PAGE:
Sports Tourism: Show Me The Money
$6.48 million in 2005.
That’s how much money was brought in to the local economy in my last city (Kingsport, TN) from hosting youth sports tournaments in just one year. That’s $12 million over 2 years, $30 million over 5 years. That’s a lot of new dollars.
In case you have any doubts of the economic power of sports tourism, the National Association of Sports Commissions (NASC) reports that every dollar spent to support a sports event produces $2.37 of new revenues in return, with an average expenditure of $150 spent per person per event in the host community.
In Kingsport sports tourism was an integral part of our overall economic and community development initiatives. I include the community reference on purpose because the facilities we built there were not just used for special events; they were used by all the local kids as well, so our kids got to compete on some top flight fields against some of the best student athletes in the nation, and a percentage of the proceeds from the tournament events also went directly back to support the local schools.
Here’s the breakdown on the Kingsport dollars in 2005:
Total Local Economic Impact from Sports Tourism (new dollars injected into local business) = $6.48 million
15-under/9th Grade Boys Basketball Championships had the biggest impact — $3,854,520
USSSA Baseball World Series: $1,585,733.
AAU Wrestling: $505,906.
USSSA Baseball NIT: $397,497.
NAIA Baseball: $137,317.
Event Sponsorship Dollars Produced for Local Schools in 2005 – $50,000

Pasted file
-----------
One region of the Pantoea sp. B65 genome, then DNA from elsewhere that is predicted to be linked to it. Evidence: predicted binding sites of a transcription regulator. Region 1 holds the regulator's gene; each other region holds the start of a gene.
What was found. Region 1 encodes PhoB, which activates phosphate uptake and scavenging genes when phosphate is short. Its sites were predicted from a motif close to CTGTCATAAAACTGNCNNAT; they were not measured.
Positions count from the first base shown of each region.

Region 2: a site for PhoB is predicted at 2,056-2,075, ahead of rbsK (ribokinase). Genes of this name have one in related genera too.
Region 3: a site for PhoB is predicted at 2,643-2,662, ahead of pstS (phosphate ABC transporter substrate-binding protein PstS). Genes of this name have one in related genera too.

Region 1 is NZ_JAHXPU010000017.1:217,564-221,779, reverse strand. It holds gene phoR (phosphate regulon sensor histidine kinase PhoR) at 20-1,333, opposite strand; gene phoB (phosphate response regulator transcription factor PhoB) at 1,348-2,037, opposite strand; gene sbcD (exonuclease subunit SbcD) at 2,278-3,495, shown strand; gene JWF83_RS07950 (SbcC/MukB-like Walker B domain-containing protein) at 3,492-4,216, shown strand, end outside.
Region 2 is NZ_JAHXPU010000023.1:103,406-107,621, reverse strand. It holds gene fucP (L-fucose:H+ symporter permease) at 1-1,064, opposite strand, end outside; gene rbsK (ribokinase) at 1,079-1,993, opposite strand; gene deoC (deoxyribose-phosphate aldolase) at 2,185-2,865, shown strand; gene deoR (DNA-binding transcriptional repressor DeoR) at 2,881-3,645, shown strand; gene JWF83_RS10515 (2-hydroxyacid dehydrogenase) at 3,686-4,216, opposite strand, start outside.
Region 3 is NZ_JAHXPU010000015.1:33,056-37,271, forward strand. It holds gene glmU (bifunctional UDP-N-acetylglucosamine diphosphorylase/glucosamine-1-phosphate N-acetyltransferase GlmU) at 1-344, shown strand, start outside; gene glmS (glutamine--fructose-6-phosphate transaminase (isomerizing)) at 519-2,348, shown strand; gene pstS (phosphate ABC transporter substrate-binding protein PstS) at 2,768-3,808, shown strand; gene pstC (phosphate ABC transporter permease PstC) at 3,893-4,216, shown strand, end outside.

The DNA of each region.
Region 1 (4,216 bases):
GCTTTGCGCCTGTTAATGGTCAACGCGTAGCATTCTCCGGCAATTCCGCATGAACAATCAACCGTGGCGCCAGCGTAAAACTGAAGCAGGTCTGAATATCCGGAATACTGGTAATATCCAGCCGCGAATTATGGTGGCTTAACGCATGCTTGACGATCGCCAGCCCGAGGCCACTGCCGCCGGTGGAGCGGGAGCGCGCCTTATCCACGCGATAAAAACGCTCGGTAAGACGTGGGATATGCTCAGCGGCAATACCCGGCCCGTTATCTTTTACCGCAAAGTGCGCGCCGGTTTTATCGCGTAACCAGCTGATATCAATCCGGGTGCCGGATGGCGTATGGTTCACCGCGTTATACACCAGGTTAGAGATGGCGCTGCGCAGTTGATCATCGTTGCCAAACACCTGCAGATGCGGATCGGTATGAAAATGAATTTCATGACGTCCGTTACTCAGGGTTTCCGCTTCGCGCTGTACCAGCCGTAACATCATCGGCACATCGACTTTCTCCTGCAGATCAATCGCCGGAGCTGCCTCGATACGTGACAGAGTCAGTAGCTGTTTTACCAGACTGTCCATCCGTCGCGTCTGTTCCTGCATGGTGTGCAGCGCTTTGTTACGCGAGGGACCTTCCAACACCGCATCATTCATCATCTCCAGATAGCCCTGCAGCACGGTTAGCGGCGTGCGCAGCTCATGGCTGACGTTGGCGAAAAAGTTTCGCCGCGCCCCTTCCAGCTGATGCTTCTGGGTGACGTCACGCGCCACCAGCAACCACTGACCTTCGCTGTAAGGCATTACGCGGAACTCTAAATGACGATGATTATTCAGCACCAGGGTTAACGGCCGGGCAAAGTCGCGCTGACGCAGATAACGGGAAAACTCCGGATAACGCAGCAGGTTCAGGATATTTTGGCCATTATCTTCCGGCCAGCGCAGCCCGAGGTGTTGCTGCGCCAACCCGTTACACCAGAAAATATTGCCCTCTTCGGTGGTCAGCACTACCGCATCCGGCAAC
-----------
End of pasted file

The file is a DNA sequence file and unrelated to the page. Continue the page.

In Kingsport we built our own minor league baseball stadium, we issued a 1/4 cent regional tax increase to pay for a new hotel and conference center (visiting sports teams and families need a place to stay), we redeveloped the municipal golf course, we built two new sports complexes with multiple soccer and baseball fields at one site because that’s what the tournament officials look for — and as you can see from the numbers, when you add it all together, it really worked to bring new dollars into the Kingsport economy.
Obviously our ability to fund new facilities here in Kent is constrained but if you look around you’ll see some exceptional facilities already here on the Kent State campus, as well as Kent City schools and our own Parks and Recreation fields. I can’t help but wonder if we’ve been able to leverage all those facilities into a competitive sports tourism strategy.
The good news is KSU Athletic Director, Laing Kennedy, Kent Superintendent of City Schools, Dr. Marc Crail, and I are all committed to working together to make sure we do just that.